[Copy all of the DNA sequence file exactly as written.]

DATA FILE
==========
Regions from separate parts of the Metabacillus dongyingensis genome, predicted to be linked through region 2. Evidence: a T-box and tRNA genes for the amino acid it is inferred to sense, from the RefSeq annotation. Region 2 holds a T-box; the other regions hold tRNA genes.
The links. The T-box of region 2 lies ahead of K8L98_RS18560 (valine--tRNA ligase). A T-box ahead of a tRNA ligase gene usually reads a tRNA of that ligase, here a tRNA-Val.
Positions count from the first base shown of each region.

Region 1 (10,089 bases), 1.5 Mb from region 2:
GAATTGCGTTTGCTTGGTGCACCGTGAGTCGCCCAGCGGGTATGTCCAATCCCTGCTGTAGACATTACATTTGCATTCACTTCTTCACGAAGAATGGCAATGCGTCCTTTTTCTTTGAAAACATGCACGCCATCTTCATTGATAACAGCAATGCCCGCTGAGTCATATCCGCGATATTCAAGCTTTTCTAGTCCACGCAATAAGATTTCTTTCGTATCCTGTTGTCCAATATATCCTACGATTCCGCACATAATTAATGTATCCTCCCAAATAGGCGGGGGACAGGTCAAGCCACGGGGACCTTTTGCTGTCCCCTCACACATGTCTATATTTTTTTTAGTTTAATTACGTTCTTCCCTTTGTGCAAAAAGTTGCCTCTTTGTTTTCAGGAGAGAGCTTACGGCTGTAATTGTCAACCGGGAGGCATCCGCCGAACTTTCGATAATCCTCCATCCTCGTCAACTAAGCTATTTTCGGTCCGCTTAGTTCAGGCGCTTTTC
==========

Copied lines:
Regions from separate parts of the Metabacillus dongyingensis genome, predicted to be linked through region 2. Evidence: a T-box and tRNA genes for the amino acid it is inferred to sense, from the RefSeq annotation. Region 2 holds a T-box; the other regions hold tRNA genes.
The links. The T-box of region 2 lies ahead of K8L98_RS18560 (valine--tRNA ligase). A T-box ahead of a tRNA ligase gene usually reads a tRNA of that ligase, here a tRNA-Val.
Positions count from the first base shown of each region.

Region 1 (10,089 bases), 1.5 Mb from region 2:
GAATTGCGTTTGCTTGGTGCACCGTGAGTCGCCCAGCGGGTATGTCCAATCCCTGCTGTAGACATTACATTTGCATTCACTTCTTCACGAAGAATGGCAATGCGTCCTTTTTCTTTGAAAACATGCACGCCATCTTCATTGATAACAGCAATGCCCGCTGAGTCATATCCGCGATATTCAAGCTTTTCTAGTCCACGCAATAAGATTTCTTTCGTATCCTGTTGTCCAATATATCCTACGATTCCGCACATAATTAATGTATCCTCCCAAATAGGCGGGGGACAGGTCAAGCCACGGGGACCTTTTGCTGTCCCCTCACACATGTCTATATTTTTTTTAGTTTAATTACGTTCTTCCCTTTGTGCAAAAAGTTGCCTCTTTGTTTTCAGGAGAGAGCTTACGGCTGTAATTGTCAACCGGGAGGCATCCGCCGAACTTTCGATAATCCTCCATCCTCGTCAACTAAGCTATTTTCGGTCCGCTTAGTTCAGGCGCTTTTC